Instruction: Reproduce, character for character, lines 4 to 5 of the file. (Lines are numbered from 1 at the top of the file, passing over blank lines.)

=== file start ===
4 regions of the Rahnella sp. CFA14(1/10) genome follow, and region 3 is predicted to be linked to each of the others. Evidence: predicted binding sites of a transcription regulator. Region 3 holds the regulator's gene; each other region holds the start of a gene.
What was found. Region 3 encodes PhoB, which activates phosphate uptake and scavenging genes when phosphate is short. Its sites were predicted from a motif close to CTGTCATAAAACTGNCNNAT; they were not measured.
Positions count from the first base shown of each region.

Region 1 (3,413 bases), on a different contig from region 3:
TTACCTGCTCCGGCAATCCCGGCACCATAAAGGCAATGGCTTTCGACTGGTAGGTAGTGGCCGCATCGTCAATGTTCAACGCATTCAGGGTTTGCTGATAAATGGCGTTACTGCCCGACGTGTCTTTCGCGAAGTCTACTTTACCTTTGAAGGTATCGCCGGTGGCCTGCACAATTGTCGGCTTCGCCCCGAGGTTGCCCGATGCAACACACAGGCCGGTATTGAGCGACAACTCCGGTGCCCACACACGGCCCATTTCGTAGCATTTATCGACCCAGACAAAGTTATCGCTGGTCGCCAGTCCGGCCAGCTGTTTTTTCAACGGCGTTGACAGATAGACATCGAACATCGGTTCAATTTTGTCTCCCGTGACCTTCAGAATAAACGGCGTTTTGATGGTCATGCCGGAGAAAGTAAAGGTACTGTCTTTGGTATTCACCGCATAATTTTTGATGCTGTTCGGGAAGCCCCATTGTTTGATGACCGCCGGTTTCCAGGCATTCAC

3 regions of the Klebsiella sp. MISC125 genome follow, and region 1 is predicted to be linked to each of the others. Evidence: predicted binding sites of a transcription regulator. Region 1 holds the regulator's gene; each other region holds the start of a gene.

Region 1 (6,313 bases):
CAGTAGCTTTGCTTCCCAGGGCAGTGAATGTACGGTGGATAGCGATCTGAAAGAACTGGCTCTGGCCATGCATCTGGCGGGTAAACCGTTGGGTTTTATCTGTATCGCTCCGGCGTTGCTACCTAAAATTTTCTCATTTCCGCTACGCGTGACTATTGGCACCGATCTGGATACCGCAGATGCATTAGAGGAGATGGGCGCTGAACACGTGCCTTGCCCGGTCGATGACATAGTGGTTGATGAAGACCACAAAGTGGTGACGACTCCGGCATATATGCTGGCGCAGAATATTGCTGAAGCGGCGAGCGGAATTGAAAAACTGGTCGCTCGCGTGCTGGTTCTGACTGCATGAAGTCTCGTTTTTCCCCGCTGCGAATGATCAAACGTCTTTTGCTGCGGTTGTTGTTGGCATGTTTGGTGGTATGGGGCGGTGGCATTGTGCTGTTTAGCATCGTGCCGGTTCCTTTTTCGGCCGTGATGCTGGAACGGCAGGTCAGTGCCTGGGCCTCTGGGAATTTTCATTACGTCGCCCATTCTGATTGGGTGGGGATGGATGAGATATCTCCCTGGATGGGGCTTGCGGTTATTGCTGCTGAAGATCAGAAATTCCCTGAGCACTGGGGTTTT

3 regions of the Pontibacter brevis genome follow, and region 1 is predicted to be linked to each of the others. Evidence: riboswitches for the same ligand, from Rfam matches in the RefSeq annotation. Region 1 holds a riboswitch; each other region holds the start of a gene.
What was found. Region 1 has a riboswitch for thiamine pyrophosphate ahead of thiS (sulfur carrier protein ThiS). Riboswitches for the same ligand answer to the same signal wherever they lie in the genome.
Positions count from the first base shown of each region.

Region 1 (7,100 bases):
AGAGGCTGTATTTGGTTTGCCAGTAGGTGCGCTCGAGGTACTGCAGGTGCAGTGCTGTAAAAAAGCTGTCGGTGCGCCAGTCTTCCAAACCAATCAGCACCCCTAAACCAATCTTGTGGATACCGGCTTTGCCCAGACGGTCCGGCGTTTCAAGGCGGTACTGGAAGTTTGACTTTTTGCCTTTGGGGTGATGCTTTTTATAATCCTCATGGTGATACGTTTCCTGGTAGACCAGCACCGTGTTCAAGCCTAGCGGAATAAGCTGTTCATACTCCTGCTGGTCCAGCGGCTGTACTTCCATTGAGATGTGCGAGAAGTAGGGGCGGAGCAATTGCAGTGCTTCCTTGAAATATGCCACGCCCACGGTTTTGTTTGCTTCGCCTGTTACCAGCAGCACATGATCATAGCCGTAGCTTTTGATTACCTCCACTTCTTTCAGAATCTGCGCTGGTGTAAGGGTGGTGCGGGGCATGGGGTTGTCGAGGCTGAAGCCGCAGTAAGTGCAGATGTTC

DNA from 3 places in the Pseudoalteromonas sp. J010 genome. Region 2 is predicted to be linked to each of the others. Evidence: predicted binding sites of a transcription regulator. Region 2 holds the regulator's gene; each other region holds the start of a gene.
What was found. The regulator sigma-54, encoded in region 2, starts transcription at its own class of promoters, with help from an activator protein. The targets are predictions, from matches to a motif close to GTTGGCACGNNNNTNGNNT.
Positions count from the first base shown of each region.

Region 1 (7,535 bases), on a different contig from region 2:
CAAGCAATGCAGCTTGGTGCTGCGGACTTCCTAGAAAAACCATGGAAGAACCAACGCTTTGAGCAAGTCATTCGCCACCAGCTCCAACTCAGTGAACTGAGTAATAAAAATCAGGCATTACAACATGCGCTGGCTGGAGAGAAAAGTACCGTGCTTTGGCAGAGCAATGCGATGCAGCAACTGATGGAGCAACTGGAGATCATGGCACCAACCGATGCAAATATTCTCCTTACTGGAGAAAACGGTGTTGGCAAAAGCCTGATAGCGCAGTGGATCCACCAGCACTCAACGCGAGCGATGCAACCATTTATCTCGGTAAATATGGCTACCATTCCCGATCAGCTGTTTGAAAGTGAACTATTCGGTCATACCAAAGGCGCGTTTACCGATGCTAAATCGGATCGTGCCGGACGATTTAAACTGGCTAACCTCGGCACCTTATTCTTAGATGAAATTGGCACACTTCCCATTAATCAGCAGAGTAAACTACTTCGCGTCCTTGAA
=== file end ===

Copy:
Region 1 (3,413 bases), on a different contig from region 3:
TTACCTGCTCCGGCAATCCCGGCACCATAAAGGCAATGGCTTTCGACTGGTAGGTAGTGGCCGCATCGTCAATGTTCAACGCATTCAGGGTTTGCTGATAAATGGCGTTACTGCCCGACGTGTCTTTCGCGAAGTCTACTTTACCTTTGAAGGTATCGCCGGTGGCCTGCACAATTGTCGGCTTCGCCCCGAGGTTGCCCGATGCAACACACAGGCCGGTATTGAGCGACAACTCCGGTGCCCACACACGGCCCATTTCGTAGCATTTATCGACCCAGACAAAGTTATCGCTGGTCGCCAGTCCGGCCAGCTGTTTTTTCAACGGCGTTGACAGATAGACATCGAACATCGGTTCAATTTTGTCTCCCGTGACCTTCAGAATAAACGGCGTTTTGATGGTCATGCCGGAGAAAGTAAAGGTACTGTCTTTGGTATTCACCGCATAATTTTTGATGCTGTTCGGGAAGCCCCATTGTTTGATGACCGCCGGTTTCCAGGCATTCAC